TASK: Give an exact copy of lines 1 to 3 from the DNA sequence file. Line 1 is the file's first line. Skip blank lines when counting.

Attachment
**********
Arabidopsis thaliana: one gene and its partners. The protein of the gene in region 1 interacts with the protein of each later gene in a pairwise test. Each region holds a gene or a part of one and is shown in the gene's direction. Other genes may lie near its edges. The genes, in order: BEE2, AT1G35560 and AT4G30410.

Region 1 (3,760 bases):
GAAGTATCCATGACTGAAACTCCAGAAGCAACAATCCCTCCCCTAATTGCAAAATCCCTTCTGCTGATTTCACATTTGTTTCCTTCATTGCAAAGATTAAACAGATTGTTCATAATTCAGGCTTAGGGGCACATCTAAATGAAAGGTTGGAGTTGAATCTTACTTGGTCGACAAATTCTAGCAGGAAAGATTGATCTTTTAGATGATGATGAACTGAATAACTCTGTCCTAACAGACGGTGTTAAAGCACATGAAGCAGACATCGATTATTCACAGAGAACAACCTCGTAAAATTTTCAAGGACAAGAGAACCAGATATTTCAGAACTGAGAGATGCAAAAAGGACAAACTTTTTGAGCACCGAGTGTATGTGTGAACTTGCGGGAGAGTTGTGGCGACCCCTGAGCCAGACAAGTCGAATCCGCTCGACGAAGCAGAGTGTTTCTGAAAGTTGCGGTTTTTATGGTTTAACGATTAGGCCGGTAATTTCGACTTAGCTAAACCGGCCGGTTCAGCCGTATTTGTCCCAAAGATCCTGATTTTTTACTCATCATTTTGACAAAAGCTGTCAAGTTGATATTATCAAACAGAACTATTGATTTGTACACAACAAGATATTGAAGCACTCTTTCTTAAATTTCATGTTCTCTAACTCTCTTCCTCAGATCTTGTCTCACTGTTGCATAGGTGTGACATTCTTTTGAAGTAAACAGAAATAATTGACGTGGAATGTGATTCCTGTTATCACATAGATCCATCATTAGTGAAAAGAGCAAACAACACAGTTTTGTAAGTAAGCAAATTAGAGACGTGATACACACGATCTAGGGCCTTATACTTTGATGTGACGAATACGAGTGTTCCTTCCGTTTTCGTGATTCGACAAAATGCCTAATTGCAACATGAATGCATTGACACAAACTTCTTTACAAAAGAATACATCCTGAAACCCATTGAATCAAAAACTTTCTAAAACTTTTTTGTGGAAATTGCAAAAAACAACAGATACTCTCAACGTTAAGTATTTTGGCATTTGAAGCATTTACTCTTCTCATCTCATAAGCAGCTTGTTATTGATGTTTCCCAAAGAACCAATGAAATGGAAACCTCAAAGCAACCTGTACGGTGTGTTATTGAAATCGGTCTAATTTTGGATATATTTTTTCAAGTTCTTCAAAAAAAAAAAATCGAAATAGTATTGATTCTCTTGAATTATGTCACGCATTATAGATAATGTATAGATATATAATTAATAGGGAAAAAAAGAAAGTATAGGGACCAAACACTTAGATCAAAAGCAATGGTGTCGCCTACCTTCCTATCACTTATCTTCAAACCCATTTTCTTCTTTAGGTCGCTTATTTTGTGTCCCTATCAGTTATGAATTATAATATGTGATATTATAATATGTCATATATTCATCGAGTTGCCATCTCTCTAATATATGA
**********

Arabidopsis thaliana: one gene and its partners. The protein of the gene in region 1 interacts with the protein of each later gene in a pairwise test. Each region holds a gene or a part of one and is shown in the gene's direction. Other genes may lie near its edges. The genes, in order: BEE2, AT1G35560 and AT4G30410.

Region 1 (3,760 bases):
GAAGTATCCATGACTGAAACTCCAGAAGCAACAATCCCTCCCCTAATTGCAAAATCCCTTCTGCTGATTTCACATTTGTTTCCTTCATTGCAAAGATTAAACAGATTGTTCATAATTCAGGCTTAGGGGCACATCTAAATGAAAGGTTGGAGTTGAATCTTACTTGGTCGACAAATTCTAGCAGGAAAGATTGATCTTTTAGATGATGATGAACTGAATAACTCTGTCCTAACAGACGGTGTTAAAGCACATGAAGCAGACATCGATTATTCACAGAGAACAACCTCGTAAAATTTTCAAGGACAAGAGAACCAGATATTTCAGAACTGAGAGATGCAAAAAGGACAAACTTTTTGAGCACCGAGTGTATGTGTGAACTTGCGGGAGAGTTGTGGCGACCCCTGAGCCAGACAAGTCGAATCCGCTCGACGAAGCAGAGTGTTTCTGAAAGTTGCGGTTTTTATGGTTTAACGATTAGGCCGGTAATTTCGACTTAGCTAAACCGGCCGGTTCAGCCGTATTTGTCCCAAAGATCCTGATTTTTTACTCATCATTTTGACAAAAGCTGTCAAGTTGATATTATCAAACAGAACTATTGATTTGTACACAACAAGATATTGAAGCACTCTTTCTTAAATTTCATGTTCTCTAACTCTCTTCCTCAGATCTTGTCTCACTGTTGCATAGGTGTGACATTCTTTTGAAGTAAACAGAAATAATTGACGTGGAATGTGATTCCTGTTATCACATAGATCCATCATTAGTGAAAAGAGCAAACAACACAGTTTTGTAAGTAAGCAAATTAGAGACGTGATACACACGATCTAGGGCCTTATACTTTGATGTGACGAATACGAGTGTTCCTTCCGTTTTCGTGATTCGACAAAATGCCTAATTGCAACATGAATGCATTGACACAAACTTCTTTACAAAAGAATACATCCTGAAACCCATTGAATCAAAAACTTTCTAAAACTTTTTTGTGGAAATTGCAAAAAACAACAGATACTCTCAACGTTAAGTATTTTGGCATTTGAAGCATTTACTCTTCTCATCTCATAAGCAGCTTGTTATTGATGTTTCCCAAAGAACCAATGAAATGGAAACCTCAAAGCAACCTGTACGGTGTGTTATTGAAATCGGTCTAATTTTGGATATATTTTTTCAAGTTCTTCAAAAAAAAAAAATCGAAATAGTATTGATTCTCTTGAATTATGTCACGCATTATAGATAATGTATAGATATATAATTAATAGGGAAAAAAAGAAAGTATAGGGACCAAACACTTAGATCAAAAGCAATGGTGTCGCCTACCTTCCTATCACTTATCTTCAAACCCATTTTCTTCTTTAGGTCGCTTATTTTGTGTCCCTATCAGTTATGAATTATAATATGTGATATTATAATATGTCATATATTCATCGAGTTGCCATCTCTCTAATATATGA